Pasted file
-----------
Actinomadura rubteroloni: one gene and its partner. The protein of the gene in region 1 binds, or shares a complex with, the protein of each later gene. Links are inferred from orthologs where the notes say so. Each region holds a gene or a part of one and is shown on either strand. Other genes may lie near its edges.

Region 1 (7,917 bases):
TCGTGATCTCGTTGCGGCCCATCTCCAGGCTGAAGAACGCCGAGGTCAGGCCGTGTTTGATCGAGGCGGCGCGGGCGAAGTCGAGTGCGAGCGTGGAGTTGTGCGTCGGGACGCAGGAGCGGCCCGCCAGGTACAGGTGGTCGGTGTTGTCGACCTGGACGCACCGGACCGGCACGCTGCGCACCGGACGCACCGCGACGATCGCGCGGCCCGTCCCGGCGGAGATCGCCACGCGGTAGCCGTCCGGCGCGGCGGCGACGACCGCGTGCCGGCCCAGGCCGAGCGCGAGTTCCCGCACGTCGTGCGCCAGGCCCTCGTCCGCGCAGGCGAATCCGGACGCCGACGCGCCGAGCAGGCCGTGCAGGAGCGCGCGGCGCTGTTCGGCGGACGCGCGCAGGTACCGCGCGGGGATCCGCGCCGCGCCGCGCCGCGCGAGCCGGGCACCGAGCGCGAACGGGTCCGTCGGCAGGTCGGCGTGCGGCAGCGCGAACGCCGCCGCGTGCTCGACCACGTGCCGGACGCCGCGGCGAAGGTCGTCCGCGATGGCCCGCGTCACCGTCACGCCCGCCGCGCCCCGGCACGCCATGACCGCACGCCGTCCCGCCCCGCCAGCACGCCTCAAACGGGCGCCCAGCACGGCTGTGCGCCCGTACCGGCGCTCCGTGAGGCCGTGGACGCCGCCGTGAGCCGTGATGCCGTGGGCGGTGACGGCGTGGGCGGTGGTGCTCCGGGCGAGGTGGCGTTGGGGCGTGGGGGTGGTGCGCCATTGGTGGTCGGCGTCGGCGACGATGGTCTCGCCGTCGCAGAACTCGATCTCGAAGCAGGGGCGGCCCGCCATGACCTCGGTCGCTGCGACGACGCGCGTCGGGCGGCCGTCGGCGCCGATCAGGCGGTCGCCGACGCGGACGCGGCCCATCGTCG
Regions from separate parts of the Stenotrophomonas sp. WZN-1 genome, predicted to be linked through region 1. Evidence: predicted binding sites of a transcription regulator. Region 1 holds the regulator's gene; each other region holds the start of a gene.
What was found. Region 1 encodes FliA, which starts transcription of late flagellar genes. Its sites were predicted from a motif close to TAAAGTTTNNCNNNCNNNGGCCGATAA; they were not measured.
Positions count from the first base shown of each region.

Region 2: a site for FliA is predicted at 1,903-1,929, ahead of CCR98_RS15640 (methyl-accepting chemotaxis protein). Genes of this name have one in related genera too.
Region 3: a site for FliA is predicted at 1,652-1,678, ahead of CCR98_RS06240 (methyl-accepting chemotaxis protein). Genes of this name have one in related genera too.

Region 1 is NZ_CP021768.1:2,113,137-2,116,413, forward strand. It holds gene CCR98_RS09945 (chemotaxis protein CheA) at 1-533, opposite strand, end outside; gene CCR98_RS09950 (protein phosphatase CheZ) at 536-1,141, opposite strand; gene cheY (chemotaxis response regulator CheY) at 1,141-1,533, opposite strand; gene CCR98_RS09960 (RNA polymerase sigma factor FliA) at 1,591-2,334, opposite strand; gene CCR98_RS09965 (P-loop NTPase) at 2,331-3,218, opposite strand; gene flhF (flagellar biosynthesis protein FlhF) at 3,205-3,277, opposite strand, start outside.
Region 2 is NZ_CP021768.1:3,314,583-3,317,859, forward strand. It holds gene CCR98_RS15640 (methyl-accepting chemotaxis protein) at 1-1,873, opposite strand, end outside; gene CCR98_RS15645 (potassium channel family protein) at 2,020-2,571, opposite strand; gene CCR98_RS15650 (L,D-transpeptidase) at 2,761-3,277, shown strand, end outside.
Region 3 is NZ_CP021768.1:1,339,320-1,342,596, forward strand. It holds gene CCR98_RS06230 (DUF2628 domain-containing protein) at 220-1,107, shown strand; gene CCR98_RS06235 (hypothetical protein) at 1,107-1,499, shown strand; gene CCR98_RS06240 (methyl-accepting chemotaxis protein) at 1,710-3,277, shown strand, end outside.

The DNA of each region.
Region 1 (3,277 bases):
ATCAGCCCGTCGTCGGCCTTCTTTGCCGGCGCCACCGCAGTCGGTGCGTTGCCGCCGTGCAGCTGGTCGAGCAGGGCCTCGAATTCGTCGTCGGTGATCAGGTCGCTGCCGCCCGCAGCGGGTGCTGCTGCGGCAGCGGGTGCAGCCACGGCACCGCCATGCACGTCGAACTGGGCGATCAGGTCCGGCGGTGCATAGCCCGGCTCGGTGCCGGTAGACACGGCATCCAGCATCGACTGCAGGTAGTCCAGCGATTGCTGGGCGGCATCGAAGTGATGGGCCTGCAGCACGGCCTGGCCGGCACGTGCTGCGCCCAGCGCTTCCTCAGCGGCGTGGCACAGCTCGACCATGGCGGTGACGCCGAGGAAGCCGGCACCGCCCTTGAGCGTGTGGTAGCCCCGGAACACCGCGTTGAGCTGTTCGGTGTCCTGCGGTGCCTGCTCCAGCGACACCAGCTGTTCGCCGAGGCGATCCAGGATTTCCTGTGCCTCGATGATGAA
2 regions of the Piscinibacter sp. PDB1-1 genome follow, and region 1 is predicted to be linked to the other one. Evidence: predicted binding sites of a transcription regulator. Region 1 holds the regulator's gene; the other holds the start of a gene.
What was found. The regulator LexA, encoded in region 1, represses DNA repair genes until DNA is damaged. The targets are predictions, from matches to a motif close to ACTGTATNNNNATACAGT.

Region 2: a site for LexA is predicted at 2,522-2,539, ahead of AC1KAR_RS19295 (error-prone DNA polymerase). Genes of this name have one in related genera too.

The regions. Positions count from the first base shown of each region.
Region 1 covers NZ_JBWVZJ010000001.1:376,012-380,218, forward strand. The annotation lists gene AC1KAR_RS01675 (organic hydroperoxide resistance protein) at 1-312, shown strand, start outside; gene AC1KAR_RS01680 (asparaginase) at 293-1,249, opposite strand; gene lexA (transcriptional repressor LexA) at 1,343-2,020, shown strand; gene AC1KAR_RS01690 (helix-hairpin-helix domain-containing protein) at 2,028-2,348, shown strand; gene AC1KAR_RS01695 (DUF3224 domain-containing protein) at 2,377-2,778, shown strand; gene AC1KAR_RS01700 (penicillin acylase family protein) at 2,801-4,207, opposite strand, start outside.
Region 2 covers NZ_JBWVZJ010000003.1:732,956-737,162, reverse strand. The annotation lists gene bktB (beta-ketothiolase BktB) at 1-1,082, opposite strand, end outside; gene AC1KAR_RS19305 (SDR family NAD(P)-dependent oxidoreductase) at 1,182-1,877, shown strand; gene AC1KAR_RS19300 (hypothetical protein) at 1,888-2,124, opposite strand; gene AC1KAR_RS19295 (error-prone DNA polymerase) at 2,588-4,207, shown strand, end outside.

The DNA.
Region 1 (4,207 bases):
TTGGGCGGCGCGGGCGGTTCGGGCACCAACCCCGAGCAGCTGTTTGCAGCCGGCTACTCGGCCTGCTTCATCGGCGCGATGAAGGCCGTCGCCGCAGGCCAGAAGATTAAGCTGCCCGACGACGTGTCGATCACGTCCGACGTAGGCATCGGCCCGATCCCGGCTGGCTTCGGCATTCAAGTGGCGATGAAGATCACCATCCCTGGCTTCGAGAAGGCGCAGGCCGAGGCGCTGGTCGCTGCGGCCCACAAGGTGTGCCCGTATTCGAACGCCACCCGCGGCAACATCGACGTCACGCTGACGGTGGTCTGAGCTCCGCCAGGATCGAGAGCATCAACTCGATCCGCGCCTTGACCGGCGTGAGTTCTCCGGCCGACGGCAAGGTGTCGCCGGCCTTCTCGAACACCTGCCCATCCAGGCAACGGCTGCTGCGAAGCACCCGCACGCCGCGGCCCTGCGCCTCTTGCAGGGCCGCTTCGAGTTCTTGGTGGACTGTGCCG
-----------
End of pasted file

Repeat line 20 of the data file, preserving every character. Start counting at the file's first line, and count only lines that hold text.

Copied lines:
Region 2 covers NZ_JBWVZJ010000003.1:732,956-737,162, reverse strand. The annotation lists gene bktB (beta-ketothiolase BktB) at 1-1,082, opposite strand, end outside; gene AC1KAR_RS19305 (SDR family NAD(P)-dependent oxidoreductase) at 1,182-1,877, shown strand; gene AC1KAR_RS19300 (hypothetical protein) at 1,888-2,124, opposite strand; gene AC1KAR_RS19295 (error-prone DNA polymerase) at 2,588-4,207, shown strand, end outside.